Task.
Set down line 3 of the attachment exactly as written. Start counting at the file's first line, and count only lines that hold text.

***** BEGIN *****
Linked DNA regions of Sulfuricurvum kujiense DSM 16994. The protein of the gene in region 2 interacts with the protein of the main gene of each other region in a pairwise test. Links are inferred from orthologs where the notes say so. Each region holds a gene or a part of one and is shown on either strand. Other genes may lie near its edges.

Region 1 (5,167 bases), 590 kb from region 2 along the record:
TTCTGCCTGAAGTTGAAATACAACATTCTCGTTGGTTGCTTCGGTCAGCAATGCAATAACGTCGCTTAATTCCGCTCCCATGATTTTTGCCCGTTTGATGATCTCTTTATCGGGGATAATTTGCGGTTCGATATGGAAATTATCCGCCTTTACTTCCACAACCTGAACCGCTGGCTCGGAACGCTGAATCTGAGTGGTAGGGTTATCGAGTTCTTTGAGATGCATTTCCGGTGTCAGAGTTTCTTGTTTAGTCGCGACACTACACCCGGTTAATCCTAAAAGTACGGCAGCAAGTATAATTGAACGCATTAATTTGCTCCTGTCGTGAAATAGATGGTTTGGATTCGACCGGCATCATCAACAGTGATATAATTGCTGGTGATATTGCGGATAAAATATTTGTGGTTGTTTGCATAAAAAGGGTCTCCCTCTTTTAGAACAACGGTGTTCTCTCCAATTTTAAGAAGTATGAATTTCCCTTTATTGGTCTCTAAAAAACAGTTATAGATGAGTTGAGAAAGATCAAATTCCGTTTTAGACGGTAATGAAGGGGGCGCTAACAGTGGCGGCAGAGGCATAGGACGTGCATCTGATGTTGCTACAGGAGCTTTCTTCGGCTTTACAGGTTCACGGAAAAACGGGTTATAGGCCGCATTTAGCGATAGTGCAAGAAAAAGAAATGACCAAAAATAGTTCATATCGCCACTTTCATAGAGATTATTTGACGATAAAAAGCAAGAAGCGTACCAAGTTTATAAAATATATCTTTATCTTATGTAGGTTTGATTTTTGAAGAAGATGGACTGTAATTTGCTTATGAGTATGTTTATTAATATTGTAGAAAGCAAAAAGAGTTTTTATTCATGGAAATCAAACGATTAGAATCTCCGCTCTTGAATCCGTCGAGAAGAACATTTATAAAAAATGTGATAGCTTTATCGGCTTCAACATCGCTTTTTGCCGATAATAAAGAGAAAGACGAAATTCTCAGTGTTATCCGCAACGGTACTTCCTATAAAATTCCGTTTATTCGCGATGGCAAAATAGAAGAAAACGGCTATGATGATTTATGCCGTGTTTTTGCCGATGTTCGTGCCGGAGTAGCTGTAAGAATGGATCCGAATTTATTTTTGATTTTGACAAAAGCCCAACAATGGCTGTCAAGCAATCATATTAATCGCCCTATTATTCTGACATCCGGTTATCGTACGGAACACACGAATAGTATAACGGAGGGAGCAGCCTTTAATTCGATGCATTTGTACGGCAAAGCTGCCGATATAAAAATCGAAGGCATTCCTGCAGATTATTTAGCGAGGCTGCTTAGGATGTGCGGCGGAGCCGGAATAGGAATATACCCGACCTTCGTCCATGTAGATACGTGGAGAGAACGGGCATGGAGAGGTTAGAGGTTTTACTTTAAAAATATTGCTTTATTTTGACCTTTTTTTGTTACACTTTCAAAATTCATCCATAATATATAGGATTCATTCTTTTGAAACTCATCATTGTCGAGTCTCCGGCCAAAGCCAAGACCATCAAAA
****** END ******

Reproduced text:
TTCTGCCTGAAGTTGAAATACAACATTCTCGTTGGTTGCTTCGGTCAGCAATGCAATAACGTCGCTTAATTCCGCTCCCATGATTTTTGCCCGTTTGATGATCTCTTTATCGGGGATAATTTGCGGTTCGATATGGAAATTATCCGCCTTTACTTCCACAACCTGAACCGCTGGCTCGGAACGCTGAATCTGAGTGGTAGGGTTATCGAGTTCTTTGAGATGCATTTCCGGTGTCAGAGTTTCTTGTTTAGTCGCGACACTACACCCGGTTAATCCTAAAAGTACGGCAGCAAGTATAATTGAACGCATTAATTTGCTCCTGTCGTGAAATAGATGGTTTGGATTCGACCGGCATCATCAACAGTGATATAATTGCTGGTGATATTGCGGATAAAATATTTGTGGTTGTTTGCATAAAAAGGGTCTCCCTCTTTTAGAACAACGGTGTTCTCTCCAATTTTAAGAAGTATGAATTTCCCTTTATTGGTCTCTAAAAAACAGTTATAGATGAGTTGAGAAAGATCAAATTCCGTTTTAGACGGTAATGAAGGGGGCGCTAACAGTGGCGGCAGAGGCATAGGACGTGCATCTGATGTTGCTACAGGAGCTTTCTTCGGCTTTACAGGTTCACGGAAAAACGGGTTATAGGCCGCATTTAGCGATAGTGCAAGAAAAAGAAATGACCAAAAATAGTTCATATCGCCACTTTCATAGAGATTATTTGACGATAAAAAGCAAGAAGCGTACCAAGTTTATAAAATATATCTTTATCTTATGTAGGTTTGATTTTTGAAGAAGATGGACTGTAATTTGCTTATGAGTATGTTTATTAATATTGTAGAAAGCAAAAAGAGTTTTTATTCATGGAAATCAAACGATTAGAATCTCCGCTCTTGAATCCGTCGAGAAGAACATTTATAAAAAATGTGATAGCTTTATCGGCTTCAACATCGCTTTTTGCCGATAATAAAGAGAAAGACGAAATTCTCAGTGTTATCCGCAACGGTACTTCCTATAAAATTCCGTTTATTCGCGATGGCAAAATAGAAGAAAACGGCTATGATGATTTATGCCGTGTTTTTGCCGATGTTCGTGCCGGAGTAGCTGTAAGAATGGATCCGAATTTATTTTTGATTTTGACAAAAGCCCAACAATGGCTGTCAAGCAATCATATTAATCGCCCTATTATTCTGACATCCGGTTATCGTACGGAACACACGAATAGTATAACGGAGGGAGCAGCCTTTAATTCGATGCATTTGTACGGCAAAGCTGCCGATATAAAAATCGAAGGCATTCCTGCAGATTATTTAGCGAGGCTGCTTAGGATGTGCGGCGGAGCCGGAATAGGAATATACCCGACCTTCGTCCATGTAGATACGTGGAGAGAACGGGCATGGAGAGGTTAGAGGTTTTACTTTAAAAATATTGCTTTATTTTGACCTTTTTTTGTTACACTTTCAAAATTCATCCATAATATATAGGATTCATTCTTTTGAAACTCATCATTGTCGAGTCTCCGGCCAAAGCCAAGACCATCAAAA